Marik, Nurse in Moria

Marik, Nurse in Moria

An unaccompanied minor with a self-inflicted wound in the clinic in Moria.

July 09, 2020

“About four hundred unaccompanied children, mainly boys, live in the Jungle of Moria. If they are lucky they live with a couple of other unaccompanied minors who stick up for each other. Others are alone, go from tent to tent in the hope they are allowed to sleep there for one night. The boys don’t get a tent, because it is illegal to leave unaccompanied underaged refugees without any care but since there is no place and capacity to house all of them inside, they are left by themselves.”

Not being with their family is the biggest burden the boys have to bear. All of them are here on their own, either because their family members died, or they got separated on the way to Europe. Remember the time when you where a teenager? Imagine that confusing time with no stability whatsoever, no school, no one telling you what to do or giving you guidance. Teenagers need someone to see them as a person, believe in them and encourage them. Instead, they are treated like secondary people and are yelled at at by the police at the gates. When people are constantly shouting at you, eventually you will lose hope in people.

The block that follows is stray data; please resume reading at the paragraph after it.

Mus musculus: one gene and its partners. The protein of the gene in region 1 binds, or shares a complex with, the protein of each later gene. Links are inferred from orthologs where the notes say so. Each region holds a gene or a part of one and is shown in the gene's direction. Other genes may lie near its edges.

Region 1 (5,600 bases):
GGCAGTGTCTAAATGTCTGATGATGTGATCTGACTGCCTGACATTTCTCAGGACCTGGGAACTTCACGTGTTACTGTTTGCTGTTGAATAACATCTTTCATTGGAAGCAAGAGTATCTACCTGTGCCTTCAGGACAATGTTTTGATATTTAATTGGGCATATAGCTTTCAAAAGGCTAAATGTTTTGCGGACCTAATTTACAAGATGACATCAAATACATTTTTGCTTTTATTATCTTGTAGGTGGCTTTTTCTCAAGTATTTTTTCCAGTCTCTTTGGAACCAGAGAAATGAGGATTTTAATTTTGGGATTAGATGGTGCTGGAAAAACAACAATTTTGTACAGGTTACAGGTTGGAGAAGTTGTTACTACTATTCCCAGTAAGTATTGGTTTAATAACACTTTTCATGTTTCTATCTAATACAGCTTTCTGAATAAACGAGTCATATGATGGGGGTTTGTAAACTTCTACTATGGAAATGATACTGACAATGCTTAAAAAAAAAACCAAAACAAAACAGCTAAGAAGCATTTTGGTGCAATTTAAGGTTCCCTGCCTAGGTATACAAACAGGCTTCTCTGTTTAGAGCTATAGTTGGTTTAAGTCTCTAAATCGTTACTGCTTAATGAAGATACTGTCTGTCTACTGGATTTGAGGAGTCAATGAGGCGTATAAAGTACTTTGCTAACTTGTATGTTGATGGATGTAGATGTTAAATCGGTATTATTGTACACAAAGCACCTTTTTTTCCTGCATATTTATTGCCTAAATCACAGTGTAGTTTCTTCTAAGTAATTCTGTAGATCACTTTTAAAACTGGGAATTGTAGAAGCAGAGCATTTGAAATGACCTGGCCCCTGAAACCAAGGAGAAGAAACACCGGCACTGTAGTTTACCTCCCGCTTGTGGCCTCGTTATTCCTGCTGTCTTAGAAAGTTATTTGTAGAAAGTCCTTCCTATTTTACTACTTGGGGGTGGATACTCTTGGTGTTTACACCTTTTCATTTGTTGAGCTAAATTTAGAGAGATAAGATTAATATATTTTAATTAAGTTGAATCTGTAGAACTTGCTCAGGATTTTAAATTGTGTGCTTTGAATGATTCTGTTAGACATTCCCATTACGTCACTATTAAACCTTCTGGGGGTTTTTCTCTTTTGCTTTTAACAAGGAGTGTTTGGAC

I see them often, boys who lost hope. Depression is very common amongst the unaccompanied minors. Some turn their emotion towards others, some towards themselves. Unaccompanied minors doing self harm is very common. Most of them cut in their arms, some are even suicidal or psychotic. They have lost faith in people and hope that things will get better. These conditions are in direct relation with the stress of Moria. They need care and protection. The treatment of these kids would no where else in Europe be legal.”

Photo: Tessa Kraan

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